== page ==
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Direct and indirect effects of nitrogen additions on fine root decomposition in a subtropical bamboo forest

竹藤论文

期刊/会议:

PLANT AND SOIL

Language:

English

作者:

Peng Yong; Chen Gang; Hu HongLing; Xiao Yinlong; Tang Yi

Experts:

Tu Lihua; Hu Tingxing; Liu Li

年份:

2015

卷:

389

期:

1-2

页码:

273-288

关键词:

Nitrogen deposition; Root decomposition; Litter substrate; Lignin; Bamboo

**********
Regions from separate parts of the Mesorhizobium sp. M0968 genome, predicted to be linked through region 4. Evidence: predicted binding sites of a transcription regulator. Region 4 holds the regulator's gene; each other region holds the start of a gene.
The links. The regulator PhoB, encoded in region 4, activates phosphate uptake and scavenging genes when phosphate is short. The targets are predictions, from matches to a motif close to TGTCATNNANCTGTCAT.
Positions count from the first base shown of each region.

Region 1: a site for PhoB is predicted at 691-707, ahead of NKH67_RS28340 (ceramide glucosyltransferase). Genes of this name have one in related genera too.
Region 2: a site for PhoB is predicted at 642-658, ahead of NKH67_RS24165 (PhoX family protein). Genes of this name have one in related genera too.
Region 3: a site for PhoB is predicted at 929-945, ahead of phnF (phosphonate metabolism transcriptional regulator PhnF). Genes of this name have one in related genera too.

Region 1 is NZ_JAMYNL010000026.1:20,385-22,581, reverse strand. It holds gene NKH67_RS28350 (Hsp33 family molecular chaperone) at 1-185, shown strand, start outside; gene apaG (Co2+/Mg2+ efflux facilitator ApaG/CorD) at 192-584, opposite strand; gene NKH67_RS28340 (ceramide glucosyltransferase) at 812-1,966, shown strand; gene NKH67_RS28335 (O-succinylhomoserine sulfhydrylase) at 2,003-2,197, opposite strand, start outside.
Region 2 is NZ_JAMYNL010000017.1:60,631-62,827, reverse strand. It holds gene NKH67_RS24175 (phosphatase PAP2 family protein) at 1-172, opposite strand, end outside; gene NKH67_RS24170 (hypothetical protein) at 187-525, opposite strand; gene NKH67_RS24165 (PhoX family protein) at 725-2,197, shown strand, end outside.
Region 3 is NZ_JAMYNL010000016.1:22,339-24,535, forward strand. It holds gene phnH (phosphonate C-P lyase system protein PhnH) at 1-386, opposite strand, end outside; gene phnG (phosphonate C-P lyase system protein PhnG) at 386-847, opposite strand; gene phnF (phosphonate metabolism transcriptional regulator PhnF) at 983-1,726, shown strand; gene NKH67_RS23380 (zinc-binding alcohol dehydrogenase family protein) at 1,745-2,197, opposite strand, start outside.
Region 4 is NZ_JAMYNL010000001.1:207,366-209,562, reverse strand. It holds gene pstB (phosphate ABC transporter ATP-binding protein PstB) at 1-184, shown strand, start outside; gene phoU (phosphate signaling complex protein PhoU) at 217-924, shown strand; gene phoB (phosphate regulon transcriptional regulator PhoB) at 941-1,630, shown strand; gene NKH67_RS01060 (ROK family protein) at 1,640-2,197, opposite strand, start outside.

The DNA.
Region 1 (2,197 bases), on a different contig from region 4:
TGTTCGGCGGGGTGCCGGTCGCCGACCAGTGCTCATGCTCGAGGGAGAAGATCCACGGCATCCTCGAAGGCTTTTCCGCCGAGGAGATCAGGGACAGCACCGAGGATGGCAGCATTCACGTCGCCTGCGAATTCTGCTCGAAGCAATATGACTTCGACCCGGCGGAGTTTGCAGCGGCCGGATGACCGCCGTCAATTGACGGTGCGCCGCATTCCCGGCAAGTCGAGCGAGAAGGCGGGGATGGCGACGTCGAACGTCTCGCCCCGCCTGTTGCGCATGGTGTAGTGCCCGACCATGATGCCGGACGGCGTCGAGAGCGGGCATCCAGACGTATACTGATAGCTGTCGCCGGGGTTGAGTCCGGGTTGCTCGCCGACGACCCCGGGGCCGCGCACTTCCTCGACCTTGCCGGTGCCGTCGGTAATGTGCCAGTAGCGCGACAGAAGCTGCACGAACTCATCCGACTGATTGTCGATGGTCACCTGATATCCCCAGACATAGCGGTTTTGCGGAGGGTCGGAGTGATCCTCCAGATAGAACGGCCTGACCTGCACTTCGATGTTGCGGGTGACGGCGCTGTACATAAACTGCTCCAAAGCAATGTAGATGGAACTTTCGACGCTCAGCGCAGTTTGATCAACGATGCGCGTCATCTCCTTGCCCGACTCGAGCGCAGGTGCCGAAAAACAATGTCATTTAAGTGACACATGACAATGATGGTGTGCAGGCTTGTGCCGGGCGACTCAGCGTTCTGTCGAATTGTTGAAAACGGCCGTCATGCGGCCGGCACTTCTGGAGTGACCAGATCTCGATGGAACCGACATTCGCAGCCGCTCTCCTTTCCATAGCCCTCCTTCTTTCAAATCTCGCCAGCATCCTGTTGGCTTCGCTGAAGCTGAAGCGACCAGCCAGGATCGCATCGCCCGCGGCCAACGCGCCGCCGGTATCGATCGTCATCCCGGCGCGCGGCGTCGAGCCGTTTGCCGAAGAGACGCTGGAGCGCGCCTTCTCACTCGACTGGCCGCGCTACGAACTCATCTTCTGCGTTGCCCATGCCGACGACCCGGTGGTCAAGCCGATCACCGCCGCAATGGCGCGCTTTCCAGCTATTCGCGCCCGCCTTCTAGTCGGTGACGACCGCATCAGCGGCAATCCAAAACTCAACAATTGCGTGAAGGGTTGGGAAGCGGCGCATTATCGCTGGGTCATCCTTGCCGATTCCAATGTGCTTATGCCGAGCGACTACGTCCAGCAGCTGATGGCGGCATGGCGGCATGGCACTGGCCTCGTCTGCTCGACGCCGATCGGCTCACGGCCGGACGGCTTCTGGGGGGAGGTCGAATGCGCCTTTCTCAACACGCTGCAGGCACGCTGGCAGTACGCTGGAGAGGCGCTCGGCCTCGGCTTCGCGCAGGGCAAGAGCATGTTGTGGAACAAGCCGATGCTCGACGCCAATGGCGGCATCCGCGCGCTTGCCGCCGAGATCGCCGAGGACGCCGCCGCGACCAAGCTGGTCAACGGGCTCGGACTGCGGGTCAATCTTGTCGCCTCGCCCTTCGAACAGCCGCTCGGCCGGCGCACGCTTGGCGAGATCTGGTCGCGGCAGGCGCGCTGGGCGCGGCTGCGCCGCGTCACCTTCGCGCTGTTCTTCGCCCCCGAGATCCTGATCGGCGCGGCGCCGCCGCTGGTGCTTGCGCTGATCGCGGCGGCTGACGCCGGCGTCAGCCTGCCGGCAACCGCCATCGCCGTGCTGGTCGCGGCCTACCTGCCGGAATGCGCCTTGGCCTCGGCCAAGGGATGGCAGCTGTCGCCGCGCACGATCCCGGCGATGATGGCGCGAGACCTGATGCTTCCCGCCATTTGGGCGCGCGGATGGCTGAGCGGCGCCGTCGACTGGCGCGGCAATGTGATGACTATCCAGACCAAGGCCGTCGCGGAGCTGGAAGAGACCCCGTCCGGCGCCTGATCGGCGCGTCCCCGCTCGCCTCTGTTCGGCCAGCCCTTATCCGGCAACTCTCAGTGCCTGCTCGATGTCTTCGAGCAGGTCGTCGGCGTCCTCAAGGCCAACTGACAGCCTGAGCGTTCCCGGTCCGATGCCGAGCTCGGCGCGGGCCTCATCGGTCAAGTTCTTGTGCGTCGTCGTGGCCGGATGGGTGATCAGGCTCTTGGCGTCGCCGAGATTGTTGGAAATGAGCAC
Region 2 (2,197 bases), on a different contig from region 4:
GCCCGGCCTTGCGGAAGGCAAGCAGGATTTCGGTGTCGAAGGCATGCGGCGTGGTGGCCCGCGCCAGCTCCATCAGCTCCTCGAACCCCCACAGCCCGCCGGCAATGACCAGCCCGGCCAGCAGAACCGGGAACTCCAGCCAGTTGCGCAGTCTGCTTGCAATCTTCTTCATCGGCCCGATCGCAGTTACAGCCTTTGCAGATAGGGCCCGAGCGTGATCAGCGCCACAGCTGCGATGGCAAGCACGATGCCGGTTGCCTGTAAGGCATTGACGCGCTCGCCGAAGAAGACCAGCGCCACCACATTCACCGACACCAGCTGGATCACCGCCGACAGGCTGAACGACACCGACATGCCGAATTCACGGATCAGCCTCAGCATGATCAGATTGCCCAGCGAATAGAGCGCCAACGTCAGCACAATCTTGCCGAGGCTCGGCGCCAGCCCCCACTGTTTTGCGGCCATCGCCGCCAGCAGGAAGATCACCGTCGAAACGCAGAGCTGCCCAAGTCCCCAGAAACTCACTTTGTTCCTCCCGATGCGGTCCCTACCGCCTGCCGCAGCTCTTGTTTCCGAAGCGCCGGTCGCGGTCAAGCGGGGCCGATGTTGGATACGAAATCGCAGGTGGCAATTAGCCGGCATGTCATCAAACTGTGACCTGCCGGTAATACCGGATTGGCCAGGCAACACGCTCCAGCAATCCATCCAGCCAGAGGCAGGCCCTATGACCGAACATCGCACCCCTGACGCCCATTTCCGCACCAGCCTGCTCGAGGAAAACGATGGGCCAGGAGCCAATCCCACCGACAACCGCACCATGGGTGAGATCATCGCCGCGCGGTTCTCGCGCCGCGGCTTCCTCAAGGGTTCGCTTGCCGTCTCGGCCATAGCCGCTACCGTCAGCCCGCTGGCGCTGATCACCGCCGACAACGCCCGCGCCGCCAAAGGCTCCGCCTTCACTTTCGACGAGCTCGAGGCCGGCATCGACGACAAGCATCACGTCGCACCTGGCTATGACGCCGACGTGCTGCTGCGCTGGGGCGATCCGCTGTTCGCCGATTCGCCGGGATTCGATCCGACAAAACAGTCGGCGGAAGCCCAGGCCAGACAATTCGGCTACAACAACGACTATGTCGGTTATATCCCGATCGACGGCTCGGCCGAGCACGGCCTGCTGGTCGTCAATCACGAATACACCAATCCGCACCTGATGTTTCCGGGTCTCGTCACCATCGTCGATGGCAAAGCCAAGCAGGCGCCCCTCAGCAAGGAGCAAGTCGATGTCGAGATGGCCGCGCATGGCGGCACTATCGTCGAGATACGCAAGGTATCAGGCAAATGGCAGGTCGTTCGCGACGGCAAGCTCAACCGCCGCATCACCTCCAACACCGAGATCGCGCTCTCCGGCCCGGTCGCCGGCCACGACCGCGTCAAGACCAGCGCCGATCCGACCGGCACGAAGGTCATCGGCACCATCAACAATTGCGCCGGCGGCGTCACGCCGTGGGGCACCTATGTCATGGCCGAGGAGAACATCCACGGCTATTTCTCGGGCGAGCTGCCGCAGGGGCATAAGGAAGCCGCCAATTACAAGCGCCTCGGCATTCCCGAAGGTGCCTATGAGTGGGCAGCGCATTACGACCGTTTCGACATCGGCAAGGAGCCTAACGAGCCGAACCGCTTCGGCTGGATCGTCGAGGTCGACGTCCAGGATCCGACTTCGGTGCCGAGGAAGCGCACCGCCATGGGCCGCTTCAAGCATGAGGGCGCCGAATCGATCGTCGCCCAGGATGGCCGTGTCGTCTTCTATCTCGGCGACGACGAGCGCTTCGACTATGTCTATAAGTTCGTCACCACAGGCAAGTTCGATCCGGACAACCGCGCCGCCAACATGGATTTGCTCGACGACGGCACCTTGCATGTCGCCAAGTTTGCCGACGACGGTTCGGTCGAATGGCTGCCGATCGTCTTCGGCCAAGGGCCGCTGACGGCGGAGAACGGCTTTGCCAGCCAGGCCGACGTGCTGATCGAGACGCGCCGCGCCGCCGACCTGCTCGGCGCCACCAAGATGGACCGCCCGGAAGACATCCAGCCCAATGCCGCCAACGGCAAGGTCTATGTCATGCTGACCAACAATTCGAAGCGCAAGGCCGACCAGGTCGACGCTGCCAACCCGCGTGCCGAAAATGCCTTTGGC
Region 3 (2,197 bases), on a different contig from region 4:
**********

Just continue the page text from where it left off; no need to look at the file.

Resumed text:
As an important contributor to carbon (C) flux in the global C cycle, fine root litter in forests has the potential to be affected by the elevated nitrogen (N) deposition observed globally. However, the direct effects (on current fine root decomposition) and indirect effects (on root quality and subsequent decomposition) of N deposition on fine root decomposition are poorly understood. We conducted a 5-year field experiment in a Pleioblastus amarus bamboo forest in southwestern China. In the first 3 years of the experiment, N-treated sites (0, 50, 150, and 300 kg N ha(-1) year(-1), respectively) and fine roots under two N regimes (0 and 150 kg N ha(-1) year(-1); 0 N-Root/+N-Root, respectively) were prepared. Next, these two fine root treatments were applied to a 2-year decomposition experiment in the N-treated sites under continuous N treatment. Nitrogen additions increased fine root density, concentrations of N, P, and lignin in fine roots, and concentrations of TOC, TN, NH4 (+)-N and NO3 (-)-N in the soil, and decreased the soil pH. The decomposition constant k decreased under N addition treatments, and the decomposition rate of + N-Root was lower than that of 0 N-Root, suggesting that both the direct and indirect effects of N additions on fine root decomposition rates were negative. Both N addition and root substrate changes led to an increase in the residual lignin content during decomposition. Nitrogen additions significantly decreased the loss of C, N, P, K, Ca and Mg during decomposition. The changes in the soil environment and increased root lignin concentration as a result of N additions may be the mechanism underlying the negative direct and indirect effects observed. Elevated fine root biomass input and slower degradation rates may be a potential mechanism explaining the increase in soil TOC and TN under N treatment.